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ORIGINAL ARTICLE
Year : 2014  |  Volume : 18  |  Issue : 4  |  Page : 526-530

Low maternal iodine intake and early pregnancy hypothyroxinemia: Possible repercussions for children


1 Department of RIA and Biochemistry, Centre for Nuclear Medicine (CENUM), Mayo Hospital, Lahore, Pakistan
2 Institute of Chemistry, New Campus, University of the Punjab, Lahore, Pakistan

Correspondence Address:
Shan Elahi
Centre for Nuclear Medicine (CENUM), PO Box No. 53, Mayo Hospital, Lahore
Pakistan
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Source of Support: None, Conflict of Interest: None


DOI: 10.4103/2230-8210.137513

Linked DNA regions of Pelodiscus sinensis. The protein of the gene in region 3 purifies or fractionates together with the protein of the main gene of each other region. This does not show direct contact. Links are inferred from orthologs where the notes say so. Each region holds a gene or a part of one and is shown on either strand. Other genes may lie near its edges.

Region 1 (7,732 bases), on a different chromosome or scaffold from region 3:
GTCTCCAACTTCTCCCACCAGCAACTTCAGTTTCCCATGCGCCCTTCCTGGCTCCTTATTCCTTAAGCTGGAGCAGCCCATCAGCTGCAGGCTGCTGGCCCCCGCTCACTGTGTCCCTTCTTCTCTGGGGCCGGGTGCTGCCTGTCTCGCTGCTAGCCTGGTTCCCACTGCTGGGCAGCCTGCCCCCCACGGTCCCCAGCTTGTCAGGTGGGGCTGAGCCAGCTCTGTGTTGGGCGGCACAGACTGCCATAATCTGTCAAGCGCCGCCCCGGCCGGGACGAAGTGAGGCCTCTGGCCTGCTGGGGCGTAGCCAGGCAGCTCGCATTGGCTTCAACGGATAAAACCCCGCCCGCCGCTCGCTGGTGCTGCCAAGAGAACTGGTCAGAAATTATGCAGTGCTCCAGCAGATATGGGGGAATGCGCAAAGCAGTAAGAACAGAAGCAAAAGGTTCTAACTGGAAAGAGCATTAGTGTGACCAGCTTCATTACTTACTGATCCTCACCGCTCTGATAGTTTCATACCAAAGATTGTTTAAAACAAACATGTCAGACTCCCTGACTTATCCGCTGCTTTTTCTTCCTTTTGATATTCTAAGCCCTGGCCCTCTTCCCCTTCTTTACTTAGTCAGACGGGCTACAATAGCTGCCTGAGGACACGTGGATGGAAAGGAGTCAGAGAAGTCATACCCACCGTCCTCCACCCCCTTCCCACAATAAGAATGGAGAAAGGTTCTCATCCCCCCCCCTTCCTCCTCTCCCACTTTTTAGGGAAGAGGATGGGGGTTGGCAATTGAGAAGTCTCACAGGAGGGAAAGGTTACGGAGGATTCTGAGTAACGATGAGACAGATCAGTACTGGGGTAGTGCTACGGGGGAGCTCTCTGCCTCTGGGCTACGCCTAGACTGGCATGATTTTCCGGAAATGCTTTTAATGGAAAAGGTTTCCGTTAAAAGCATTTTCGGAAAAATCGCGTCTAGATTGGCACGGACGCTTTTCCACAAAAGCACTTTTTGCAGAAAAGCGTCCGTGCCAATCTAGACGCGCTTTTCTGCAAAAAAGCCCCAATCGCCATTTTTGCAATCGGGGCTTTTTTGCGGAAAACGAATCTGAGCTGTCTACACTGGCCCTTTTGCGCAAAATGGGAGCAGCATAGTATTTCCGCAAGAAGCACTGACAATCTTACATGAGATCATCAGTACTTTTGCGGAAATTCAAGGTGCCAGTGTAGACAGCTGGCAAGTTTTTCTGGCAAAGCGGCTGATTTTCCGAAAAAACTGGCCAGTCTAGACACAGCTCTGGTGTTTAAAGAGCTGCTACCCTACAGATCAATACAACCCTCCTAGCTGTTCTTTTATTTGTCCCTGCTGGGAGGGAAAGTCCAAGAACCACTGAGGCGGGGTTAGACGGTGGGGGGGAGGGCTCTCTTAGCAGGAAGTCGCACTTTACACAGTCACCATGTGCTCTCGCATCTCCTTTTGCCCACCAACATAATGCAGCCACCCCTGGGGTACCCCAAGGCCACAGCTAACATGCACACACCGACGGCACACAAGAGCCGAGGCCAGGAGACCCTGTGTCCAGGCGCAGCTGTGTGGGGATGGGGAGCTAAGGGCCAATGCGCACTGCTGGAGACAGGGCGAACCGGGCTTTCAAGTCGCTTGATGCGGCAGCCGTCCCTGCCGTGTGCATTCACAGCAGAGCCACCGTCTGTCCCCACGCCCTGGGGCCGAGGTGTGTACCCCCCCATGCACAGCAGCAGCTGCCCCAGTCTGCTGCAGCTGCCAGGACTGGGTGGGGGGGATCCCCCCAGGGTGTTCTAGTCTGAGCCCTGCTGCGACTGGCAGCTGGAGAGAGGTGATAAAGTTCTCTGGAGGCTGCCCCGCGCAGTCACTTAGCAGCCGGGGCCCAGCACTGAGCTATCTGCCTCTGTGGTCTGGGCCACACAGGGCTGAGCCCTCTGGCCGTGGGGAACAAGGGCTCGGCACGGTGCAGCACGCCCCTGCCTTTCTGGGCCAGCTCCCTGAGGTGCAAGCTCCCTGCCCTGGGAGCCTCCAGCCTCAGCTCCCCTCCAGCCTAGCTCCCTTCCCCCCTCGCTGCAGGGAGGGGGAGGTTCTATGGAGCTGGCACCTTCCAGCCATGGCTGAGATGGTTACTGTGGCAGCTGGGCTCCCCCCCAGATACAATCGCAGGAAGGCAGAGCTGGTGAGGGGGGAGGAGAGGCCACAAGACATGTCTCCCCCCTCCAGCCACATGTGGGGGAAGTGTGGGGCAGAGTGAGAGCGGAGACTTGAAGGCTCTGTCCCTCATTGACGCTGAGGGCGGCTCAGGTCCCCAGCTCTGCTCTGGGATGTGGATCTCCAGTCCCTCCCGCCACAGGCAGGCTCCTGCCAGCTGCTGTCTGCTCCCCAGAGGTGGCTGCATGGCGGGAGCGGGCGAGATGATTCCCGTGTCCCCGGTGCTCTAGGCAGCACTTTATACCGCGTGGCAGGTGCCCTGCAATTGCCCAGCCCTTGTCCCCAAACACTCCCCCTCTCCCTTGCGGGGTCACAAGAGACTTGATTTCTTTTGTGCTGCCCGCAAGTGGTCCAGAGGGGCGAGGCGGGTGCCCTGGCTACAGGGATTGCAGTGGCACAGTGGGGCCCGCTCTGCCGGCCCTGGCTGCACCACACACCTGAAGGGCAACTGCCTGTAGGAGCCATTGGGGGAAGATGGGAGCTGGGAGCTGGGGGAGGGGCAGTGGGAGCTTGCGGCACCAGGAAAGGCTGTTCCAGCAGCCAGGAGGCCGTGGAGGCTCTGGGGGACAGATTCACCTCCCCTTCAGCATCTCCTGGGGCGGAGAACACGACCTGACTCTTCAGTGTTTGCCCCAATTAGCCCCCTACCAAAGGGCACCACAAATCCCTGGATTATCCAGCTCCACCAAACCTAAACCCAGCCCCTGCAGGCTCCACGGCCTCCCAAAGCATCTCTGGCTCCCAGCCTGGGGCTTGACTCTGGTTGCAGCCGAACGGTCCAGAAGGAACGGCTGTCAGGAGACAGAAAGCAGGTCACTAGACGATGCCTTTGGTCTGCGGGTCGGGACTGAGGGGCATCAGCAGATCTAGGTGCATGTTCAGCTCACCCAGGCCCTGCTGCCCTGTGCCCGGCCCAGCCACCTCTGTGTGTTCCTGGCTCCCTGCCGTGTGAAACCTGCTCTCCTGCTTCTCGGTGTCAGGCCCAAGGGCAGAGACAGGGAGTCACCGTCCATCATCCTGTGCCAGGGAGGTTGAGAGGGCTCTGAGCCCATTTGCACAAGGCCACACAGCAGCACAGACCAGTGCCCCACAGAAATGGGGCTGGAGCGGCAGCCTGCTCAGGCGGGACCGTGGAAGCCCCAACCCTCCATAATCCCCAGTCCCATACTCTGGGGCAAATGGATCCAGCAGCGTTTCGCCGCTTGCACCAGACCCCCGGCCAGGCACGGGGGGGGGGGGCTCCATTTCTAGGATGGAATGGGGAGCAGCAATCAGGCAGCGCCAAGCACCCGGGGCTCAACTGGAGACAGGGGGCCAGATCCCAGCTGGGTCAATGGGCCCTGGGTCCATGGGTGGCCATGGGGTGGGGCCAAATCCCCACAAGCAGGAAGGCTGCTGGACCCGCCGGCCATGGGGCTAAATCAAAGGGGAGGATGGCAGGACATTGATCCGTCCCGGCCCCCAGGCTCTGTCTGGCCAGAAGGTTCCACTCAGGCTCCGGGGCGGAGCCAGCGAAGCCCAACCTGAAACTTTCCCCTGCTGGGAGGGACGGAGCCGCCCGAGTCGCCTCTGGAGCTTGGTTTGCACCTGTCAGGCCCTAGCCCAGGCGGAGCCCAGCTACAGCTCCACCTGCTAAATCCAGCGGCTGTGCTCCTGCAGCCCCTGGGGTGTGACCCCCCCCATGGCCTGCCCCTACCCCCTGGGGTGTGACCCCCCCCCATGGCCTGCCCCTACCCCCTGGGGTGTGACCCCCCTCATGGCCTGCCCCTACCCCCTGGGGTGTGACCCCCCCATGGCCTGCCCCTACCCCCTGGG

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Objective: Recent studies have shown that early pregnancy hypothyroxinemia (lower free thyroxin [FT 4 ] and normal thyroid stimulating hormone [TSH] concentration) has deleterious effects on neuro-intellectual development of children. This study was designed to know its incidence in local pregnant women. Materials and Methods: Urinary iodine (UI) and serum thyroid related hormone (FT 4 , free triiodothyronine [FT 3 ], and TSH) were determined in 254 pregnant women during the first trimester. UI and thyroid related hormones were determined by colorimetric (Sandell-Kolthoff) and radioimmunoassay method respectively. Results: Most of the pregnant women (n = 202; 79.5%) were iodine deficient (ID; UI <100 μg/L) and only 52 (20.5%) women were taking sufficient iodine (IS; UI ≥ 100 μg/L). Mean levels of FT 4 , FT 3 , and TSH were 13.0 ± 2.8 pmol/L, 3.8 ± 1.1 pmol/L and 1.2 ± 1.1 mIU/L, respectively. Maternal FT 4 levels were significantly correlated with UI (r = 0.36; P < 0.001). Mean FT 4 level in IS women was significantly (P < 0.05) higher than ID women. However, mean FT 3 and TSH levels were not significantly different in both groups. FT 4 reference range in IS pregnant women was 10.2-19.4 pmol/L. Hypothyroxinemia (FT 4 <10.2 pmol/L and TSH <2.5 mIU/L) was diagnosed in 30 (11.8%) pregnant women. Its incidence was almost entirely confined to ID pregnant women with an odd ratio of 8.5 (95% confidence interval: 1.1-64.3). Conclusion: About 12% pregnant women residing in urban areas of Pakistan are hypothyroxinemic because of low iodine intake.


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